Nena News

COAL – API 2 lifts on demand rise, surging coking market

(Montel) A slight pick-up in European demand and surging coking prices helped lift thermal coal prices this week, though a loosening of Chinese production cuts could start to pressure contracts, said market participants on Thursday.

The front-year API 2 contract rose 2.6% week on week on Ice to a latest trade at USD 58.10/t, having risen from Monday’s three-week low of USD 55.50/t. 

On the physical market, prices were less well supported, with the Global Coal Des ARA index – an Atlantic benchmark – nudging lower from USD 60.89/t last Thursday to a latest assessment of USD 59.24/t.

Increased coal consumption in Europe over the past week was supported API 2 contracts, said Nenaanalyst Diana Bacila.

“We believe restocking for winter will ask for more coal from the international market in the short-run,” she told Montel.

A derailment on the Newlands Coal Rail System, which links several met coal mines in Queensland to the Abbot Point Coal Terminal in Australia, was also supporting thermal contracts, a London-based analyst told Montel.

Surging coking coal prices were – unusually – influencing the thermal coal market, a Singapore-based coal broker told Montel earlier this week.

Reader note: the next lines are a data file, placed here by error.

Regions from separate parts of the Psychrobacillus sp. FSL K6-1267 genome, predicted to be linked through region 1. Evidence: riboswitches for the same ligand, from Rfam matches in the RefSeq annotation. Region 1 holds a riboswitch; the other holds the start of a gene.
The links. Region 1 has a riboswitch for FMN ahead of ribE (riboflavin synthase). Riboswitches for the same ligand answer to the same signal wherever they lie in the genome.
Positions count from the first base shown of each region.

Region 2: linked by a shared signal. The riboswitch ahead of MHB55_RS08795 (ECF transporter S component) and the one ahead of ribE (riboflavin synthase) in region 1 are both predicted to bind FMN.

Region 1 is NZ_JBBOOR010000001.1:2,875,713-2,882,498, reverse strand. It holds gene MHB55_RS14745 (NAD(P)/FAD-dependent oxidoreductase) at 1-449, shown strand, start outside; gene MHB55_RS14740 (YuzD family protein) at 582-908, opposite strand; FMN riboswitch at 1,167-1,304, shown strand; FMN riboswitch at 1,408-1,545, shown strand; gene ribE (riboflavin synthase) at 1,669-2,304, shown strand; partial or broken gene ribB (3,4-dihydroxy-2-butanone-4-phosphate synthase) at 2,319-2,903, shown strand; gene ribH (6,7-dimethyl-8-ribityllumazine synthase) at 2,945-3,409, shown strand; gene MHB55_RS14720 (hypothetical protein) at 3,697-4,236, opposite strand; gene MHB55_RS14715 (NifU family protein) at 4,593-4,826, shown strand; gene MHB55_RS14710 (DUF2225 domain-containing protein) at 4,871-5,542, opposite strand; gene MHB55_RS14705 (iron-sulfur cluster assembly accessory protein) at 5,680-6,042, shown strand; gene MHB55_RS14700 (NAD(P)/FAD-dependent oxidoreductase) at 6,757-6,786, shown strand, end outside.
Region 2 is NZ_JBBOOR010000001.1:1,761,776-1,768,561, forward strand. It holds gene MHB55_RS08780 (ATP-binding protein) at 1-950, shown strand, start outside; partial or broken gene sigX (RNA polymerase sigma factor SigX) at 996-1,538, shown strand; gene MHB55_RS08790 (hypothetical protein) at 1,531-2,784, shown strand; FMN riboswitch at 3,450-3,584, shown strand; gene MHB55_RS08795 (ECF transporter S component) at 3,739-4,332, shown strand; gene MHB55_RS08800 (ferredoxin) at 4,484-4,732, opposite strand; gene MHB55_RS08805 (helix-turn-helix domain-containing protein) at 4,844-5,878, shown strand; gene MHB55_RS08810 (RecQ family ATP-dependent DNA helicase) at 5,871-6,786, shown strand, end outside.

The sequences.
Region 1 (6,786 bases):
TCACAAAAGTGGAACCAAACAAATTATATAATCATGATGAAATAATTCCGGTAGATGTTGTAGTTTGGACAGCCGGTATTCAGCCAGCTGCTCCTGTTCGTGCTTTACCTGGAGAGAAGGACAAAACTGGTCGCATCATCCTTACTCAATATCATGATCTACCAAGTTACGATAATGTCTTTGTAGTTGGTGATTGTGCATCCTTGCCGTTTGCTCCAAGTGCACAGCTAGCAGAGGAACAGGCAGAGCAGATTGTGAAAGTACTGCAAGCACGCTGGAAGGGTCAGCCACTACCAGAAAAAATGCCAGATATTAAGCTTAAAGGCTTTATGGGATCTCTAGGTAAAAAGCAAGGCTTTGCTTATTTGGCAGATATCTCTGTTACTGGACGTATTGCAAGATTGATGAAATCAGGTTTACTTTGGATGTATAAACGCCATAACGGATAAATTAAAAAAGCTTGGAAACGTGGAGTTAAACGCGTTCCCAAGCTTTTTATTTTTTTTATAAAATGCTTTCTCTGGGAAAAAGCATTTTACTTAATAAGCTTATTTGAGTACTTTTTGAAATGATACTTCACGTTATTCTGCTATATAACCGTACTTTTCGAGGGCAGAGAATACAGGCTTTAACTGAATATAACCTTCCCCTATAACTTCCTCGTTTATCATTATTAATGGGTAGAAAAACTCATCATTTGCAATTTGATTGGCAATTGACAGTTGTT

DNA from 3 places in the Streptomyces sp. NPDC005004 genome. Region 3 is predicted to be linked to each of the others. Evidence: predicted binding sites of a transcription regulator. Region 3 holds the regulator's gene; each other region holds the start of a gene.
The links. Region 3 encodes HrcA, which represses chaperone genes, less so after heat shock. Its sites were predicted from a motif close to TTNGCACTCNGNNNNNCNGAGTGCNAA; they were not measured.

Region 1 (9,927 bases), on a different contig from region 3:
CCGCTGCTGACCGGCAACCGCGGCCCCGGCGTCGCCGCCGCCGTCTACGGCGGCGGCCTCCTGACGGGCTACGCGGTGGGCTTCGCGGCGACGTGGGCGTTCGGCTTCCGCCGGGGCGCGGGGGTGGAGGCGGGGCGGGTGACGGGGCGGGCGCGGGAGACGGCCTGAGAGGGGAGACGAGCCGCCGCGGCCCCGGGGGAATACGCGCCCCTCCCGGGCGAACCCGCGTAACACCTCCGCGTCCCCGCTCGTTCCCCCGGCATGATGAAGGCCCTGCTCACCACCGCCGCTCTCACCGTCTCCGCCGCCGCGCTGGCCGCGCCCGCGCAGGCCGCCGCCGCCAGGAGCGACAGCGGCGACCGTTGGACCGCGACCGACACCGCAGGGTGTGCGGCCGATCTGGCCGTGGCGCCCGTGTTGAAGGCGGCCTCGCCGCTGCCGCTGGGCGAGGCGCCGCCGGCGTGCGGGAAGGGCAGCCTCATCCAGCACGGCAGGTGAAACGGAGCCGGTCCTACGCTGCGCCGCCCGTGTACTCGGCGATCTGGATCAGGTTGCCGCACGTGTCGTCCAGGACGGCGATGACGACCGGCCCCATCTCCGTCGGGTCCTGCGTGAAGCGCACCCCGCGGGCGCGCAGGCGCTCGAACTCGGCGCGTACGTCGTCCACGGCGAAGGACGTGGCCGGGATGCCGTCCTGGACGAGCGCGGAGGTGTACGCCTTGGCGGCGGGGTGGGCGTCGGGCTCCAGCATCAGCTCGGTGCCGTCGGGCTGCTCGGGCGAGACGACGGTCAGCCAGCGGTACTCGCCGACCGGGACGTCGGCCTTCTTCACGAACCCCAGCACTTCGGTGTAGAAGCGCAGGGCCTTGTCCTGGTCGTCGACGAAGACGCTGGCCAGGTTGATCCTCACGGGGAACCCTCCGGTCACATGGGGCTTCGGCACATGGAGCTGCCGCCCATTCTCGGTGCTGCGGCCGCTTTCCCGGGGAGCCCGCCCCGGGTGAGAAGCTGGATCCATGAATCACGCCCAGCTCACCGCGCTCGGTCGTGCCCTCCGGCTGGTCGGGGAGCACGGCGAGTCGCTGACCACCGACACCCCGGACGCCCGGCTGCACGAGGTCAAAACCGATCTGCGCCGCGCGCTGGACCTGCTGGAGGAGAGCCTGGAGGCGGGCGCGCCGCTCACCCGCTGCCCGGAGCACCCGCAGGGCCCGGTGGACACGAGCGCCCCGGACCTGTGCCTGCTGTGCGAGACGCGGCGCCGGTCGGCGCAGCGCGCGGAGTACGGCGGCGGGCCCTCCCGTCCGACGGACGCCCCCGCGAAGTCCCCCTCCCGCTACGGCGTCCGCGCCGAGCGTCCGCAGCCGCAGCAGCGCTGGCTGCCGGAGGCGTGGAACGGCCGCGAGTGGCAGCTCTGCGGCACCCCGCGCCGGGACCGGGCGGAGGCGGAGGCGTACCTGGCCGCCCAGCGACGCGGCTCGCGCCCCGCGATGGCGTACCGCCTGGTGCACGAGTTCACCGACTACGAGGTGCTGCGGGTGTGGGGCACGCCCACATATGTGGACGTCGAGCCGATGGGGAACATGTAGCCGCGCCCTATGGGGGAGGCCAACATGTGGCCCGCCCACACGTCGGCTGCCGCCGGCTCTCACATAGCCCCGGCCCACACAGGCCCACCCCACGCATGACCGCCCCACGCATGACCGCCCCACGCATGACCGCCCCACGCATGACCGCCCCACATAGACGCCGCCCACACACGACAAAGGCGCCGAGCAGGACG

Coking coal prices have more than doubled since the multi-year lows seen in February, to a record USD 195.70/t.

China proposal

However, China’s new proposal to allow some domestic coal companies to increase coal production under certain circumstances could start to pressure prices, she added.

The Chinese government in April reduced the number of days that mines can operate per year by 16% to 276, triggering a sharp rise in imports.

“Some miners will be granted permission to gradually increase output when the market is tight or prices are high, and to reduce output when the market is weak,” Bacila told Montel.

“We see this will help stabilise prices in China and prevent against spikes driven by high demand, as we have seen this summer due to increased cooling demand and low hydropower generation.”

However, the new policy “doesn’t seem to be enough to set coal prices on a falling track”, a Finnish trader told Montel, noting the API 2 Cal-17 had remained largely within a USD 55-60/t range since July. 

But a further bearish driver remained the risk of low river levels in Germany, which induces surcharges for barge shipments and disrupts coal volumes received by power plants, said Bacila.

Water levels at the Germany’s main indication point of Kaub, on the Rhine, and one of the widest and shallowest sections of the river, were last measured at 146 centimetres, and expected to fall to 124cm by the weekend, government data showed. 

Barge operators can levy an incremental surcharge when levels drop below 150cm.

Reporting by:
James Allen
19:50, Thursday, 15 September 2016